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Breast Augmentation – A 30 year perspective

Breast augmentation

Breast implant surgery remains one of the most popular cosmetic surgery procedures in Australia. Recently, new titanium-coated gel implants have been introduced as part of a trial to see whether they can reduce the incidence of scar tissue forming around the implant.

Two other types of breast implants available are filled with either saline or cohesive silicone-gel. One significant difference between the two implants is the effect if the implant ruptures. It is much easier to tell if a saline implant has broken because the implant deflates and the saline solution is absorbed by the body. The procedure to replace a saline impant is relatively straightforward in comparison to a gel implant. When a cohesive gel implant breaks, the gel cannot migrate far into the tissue, and when it does it is somewhat similar to when chewing gum becomes stuck in carpet, and can be difficult to remove.

Saline implants remain popular at my practice for women who like a more subtle A or B to C result, usually in the 250cc to 330cc range. These are often healthconscious women who, because of the silica gel spillage factor, are not interested in having anything other than the most natural product in their bodies.

Saline implants are often chosen by models and dancers because of the ‘shimmying’ effect of the implant. The implant moves in a natural way, flattening out when the patient lies down. It also falls into a teardrop shape when the woman is standing up. The cohesive gel implants, on the other hand, appear to me to have a fixed ‘headlight’ appearance. Most of the time, the implants are placed in a partial sub-pectoral position or dual-plane position, meaning that the implant is partly under the muscle and is completely covered by tissue. It should not give an unnatural sub-glandular appearance similar to that of Victoria ‘Posh’ Beckham’s obvious implant look. I have performed thousands of breast augmentation procedures over the past 30 years and am still convinced that, in the majority of patients, this operation probably gives as much satisfaction as any plastic or cosmetic surgery procedure.

However, with caution, I realise that a small percentage of women will be dissatisfied with the procedure if they experience unfortunate complications associated with having an implant in their bodies. Fortunately, over the years the implants have improved and newer versions are continually being trialled to improve them further. We do not have a perfect product but perhaps the titanium-coated gel implant might reduce the complication of capsular contracture around the implants, which is the biggest ‘bugbear’ of the operation.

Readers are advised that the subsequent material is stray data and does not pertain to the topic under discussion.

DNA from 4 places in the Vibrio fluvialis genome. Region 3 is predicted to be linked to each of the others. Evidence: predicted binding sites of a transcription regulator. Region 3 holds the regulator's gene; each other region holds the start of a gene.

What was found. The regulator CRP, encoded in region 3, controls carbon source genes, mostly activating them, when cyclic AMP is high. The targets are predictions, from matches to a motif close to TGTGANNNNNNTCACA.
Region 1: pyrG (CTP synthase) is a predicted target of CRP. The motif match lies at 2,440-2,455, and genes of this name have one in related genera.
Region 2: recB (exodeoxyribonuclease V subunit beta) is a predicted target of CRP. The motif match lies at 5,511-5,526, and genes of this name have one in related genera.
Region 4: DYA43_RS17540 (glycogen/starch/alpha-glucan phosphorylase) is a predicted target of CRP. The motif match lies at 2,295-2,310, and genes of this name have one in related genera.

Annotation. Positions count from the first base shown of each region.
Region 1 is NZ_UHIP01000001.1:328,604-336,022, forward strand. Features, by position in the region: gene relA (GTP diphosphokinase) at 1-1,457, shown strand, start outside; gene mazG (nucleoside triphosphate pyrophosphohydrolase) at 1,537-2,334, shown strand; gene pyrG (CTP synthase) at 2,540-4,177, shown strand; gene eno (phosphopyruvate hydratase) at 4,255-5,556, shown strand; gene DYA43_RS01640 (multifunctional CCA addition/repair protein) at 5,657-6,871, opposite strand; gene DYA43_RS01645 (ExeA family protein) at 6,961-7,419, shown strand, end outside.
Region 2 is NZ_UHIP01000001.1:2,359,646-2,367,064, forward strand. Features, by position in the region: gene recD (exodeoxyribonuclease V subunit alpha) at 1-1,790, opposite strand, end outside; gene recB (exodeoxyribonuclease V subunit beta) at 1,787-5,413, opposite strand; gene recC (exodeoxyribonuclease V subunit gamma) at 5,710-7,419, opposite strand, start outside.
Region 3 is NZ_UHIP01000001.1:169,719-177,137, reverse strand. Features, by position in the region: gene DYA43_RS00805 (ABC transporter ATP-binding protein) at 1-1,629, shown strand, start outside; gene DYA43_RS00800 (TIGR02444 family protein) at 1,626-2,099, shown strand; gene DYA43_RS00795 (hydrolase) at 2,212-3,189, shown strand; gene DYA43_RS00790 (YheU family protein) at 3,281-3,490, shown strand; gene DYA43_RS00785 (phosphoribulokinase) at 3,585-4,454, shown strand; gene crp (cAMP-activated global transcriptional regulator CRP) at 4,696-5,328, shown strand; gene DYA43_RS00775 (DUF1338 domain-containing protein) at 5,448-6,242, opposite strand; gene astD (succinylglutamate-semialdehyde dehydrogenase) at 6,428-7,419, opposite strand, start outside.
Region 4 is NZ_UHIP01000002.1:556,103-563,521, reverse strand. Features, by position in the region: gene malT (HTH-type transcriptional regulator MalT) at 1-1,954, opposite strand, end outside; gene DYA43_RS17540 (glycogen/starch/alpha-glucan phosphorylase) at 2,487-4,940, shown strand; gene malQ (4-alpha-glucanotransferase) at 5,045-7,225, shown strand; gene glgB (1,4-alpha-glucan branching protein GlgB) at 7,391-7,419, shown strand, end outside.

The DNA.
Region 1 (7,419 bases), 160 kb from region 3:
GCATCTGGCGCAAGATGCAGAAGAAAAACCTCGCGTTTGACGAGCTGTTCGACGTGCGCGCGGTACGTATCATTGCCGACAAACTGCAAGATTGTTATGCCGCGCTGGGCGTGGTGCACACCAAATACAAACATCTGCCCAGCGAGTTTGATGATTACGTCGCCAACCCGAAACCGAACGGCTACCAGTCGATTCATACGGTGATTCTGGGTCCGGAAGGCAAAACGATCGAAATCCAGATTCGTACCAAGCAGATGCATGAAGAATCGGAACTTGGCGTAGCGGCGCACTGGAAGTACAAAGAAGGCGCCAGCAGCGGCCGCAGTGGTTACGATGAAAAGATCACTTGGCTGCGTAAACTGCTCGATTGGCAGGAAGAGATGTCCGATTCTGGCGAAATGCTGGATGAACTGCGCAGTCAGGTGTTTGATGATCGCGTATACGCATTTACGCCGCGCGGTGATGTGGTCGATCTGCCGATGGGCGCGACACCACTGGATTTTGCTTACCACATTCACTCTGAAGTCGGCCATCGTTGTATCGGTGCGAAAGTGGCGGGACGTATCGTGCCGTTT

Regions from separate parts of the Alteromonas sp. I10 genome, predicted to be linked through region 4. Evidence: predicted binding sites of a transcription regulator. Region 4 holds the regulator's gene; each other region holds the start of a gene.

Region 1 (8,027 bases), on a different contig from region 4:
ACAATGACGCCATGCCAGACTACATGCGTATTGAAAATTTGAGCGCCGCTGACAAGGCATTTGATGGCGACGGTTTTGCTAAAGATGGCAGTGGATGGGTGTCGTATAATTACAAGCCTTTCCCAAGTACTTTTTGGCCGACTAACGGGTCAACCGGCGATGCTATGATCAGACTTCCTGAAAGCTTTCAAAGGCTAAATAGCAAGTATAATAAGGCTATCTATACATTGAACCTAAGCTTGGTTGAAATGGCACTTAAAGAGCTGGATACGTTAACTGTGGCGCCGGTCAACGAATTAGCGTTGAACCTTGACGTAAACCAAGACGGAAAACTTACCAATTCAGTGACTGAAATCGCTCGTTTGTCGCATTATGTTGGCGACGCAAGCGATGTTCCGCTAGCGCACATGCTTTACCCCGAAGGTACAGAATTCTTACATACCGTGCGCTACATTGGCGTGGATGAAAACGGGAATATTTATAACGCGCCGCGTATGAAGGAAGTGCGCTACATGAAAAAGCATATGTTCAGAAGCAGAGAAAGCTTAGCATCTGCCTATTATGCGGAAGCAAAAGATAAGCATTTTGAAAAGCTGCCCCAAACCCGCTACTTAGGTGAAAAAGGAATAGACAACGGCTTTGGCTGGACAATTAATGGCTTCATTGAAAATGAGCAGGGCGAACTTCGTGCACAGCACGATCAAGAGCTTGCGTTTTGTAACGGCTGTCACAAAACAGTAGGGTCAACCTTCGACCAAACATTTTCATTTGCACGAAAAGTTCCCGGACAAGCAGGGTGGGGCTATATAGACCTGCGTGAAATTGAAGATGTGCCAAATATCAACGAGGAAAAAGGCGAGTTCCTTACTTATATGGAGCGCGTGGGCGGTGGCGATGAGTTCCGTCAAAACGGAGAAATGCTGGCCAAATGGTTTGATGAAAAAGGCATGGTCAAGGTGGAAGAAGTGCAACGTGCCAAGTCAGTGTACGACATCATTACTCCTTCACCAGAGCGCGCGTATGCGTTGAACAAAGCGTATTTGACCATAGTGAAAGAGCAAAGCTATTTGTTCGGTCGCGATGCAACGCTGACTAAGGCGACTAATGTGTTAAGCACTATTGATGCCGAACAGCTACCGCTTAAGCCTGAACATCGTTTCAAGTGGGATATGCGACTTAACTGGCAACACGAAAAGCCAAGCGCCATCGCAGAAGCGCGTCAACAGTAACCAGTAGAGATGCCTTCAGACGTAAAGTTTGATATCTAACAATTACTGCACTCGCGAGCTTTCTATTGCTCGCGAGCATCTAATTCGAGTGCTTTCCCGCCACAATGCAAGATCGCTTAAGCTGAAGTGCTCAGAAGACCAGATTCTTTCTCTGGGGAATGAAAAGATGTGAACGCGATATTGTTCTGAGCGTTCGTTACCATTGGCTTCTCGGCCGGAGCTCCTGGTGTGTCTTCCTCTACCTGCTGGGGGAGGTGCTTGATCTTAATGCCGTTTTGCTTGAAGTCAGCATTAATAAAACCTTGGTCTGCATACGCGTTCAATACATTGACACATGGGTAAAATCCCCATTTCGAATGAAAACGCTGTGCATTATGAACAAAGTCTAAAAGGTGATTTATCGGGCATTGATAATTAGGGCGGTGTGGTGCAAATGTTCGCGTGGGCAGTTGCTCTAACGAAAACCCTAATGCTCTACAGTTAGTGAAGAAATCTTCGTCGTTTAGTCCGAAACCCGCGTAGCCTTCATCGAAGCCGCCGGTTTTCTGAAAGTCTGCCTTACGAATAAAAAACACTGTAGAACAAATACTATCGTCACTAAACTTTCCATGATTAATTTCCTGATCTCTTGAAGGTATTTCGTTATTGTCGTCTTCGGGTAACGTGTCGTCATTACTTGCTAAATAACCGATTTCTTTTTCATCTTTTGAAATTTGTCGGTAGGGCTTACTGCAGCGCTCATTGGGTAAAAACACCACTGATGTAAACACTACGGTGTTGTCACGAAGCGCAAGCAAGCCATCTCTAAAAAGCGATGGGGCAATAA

Many patients these days are highly health-conscious and do not wish to have anything other than the ‘safest’ implant in their bodies. Although saline and gel implants have the same rate of breakage, I believe it is important to understand that a gel implant is more difficult to detect when it is broken. If the gel implant ruptures, it is much more difficult to remove the gel from the tissues.

In contra-distinction to the gel implant, it is very easy to know when the saline implant is broken as the implant deflates and the body has saline intravenous fluid absorbed into it, without damage being caused to the breast or surrounding tissues. The patient is immediately aware of this happening and can have the broken or ruptured implant replaced.

Breast Surgery

Breast-lift and reduction

Breast-lift and breast reduction procedures remain very popular for larger breasted women (typically over a DD cup) or women with significant sagging, where the nipple points downwards. Many of these patients suffer from back strain, neck pain, notching of the shoulders and skin rashes under their large breasts, especially during the summer months.

Breast-lifts (mastopexies) as well as breast reduction procedures have been sought after by women ever since plastic surgery became a defined field in private practice after World War I. For nearly 80 years, we have been refining these operations. We try to reduce the amount of incisions on the breast tissue but there is always an incision around the nipple areola complex, and a fine incision underneath the breast, which simulates that left by the mark of a brassiere in the vertical aspect. Some teenagers with parental support choose the procedure for comfort and for the same reasons as older women, because it allows them to participate more in sports and wear more fashionable clothing.

‘Breast-lifts and reductions have been sought for as long as plastic surgery has been a defined field.’

The result of a breast reduction is seen three months after surgery. All the breast procedures that I perform are carried out under a light general anaesthetic on an out-patient surgical basis. Patients need approximately five to seven days off work for a breast enhancement and 10 to 14 days off work and activities for a breast reduction and lift. acsm